Experimental studies on the cold tolerance of Alaskozetes antarcticus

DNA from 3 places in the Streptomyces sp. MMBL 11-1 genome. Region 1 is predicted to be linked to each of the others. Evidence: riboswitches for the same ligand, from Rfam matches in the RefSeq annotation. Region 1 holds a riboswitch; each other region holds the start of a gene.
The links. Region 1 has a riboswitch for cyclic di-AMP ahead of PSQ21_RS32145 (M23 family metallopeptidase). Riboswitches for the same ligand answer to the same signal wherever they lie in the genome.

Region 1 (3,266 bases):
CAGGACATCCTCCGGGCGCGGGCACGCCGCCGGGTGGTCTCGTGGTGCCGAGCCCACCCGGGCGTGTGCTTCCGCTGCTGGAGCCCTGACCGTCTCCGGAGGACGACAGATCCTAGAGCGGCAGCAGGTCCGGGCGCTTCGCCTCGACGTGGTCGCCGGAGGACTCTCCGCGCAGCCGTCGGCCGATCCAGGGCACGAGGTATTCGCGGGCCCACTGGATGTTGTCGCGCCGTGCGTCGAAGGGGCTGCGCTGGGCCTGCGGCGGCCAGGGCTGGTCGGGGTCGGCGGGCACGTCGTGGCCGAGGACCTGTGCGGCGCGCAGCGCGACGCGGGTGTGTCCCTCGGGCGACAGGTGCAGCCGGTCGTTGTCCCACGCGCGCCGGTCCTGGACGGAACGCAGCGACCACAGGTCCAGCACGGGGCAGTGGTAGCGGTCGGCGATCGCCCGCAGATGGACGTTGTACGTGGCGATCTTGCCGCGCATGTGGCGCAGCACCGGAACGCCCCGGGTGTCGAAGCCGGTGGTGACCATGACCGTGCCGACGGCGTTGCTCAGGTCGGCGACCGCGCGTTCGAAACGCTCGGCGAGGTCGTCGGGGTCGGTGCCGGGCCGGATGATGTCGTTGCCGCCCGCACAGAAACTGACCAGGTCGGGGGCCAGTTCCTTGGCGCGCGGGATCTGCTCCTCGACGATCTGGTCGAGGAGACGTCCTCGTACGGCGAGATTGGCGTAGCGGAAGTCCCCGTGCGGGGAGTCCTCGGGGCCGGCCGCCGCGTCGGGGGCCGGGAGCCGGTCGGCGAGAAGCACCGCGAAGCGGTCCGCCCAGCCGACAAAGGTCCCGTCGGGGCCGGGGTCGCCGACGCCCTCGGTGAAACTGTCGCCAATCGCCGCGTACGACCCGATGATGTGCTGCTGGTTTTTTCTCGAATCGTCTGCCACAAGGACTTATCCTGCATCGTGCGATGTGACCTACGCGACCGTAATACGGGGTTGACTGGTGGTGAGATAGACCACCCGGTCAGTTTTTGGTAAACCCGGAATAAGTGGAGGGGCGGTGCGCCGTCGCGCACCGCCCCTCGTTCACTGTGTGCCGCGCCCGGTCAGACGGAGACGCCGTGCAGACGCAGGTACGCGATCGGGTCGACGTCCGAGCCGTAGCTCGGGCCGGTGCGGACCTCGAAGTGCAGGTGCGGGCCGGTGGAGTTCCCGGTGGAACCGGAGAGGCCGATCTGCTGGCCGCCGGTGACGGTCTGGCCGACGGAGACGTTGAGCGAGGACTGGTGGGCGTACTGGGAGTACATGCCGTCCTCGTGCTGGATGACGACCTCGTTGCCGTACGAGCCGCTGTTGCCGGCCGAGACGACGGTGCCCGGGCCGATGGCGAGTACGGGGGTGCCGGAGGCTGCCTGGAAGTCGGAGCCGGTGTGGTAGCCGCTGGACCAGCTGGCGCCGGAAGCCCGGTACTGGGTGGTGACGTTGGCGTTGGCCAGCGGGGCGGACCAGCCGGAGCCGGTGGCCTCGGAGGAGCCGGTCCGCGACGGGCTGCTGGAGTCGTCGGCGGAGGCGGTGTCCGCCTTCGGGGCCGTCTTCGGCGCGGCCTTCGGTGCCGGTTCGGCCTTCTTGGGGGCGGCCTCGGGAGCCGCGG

The cold tolerance mechanism of the Antarctic terrestrial mite Alaskozetes antarcticus (Michael) was investigated in cultured animals. Freezing is fatal in this species and winter survival occurs by means of supercooling, which is enhanced by the presence of glycerol in the body. There is an inverse, linear relationship between the concentration of glycerol and the supercooling point, which may be as low as −30°C. Feeding detracts from supercooling ability by providing ice nucleators in the gut which initiate freezing at relatively high sub-zero temperatures. Experiments on the effects of various environmental factors showed that low temperature acclimation gave rise to increased glycerol concentrations and suppressed feeding, while desiccation also stimulated glycerol production. Photoperiod had no effect on cold tolerance in this species. The juvenile instars of A. antarcticus were found to possess a greater degree of low temperature tolerance than adults.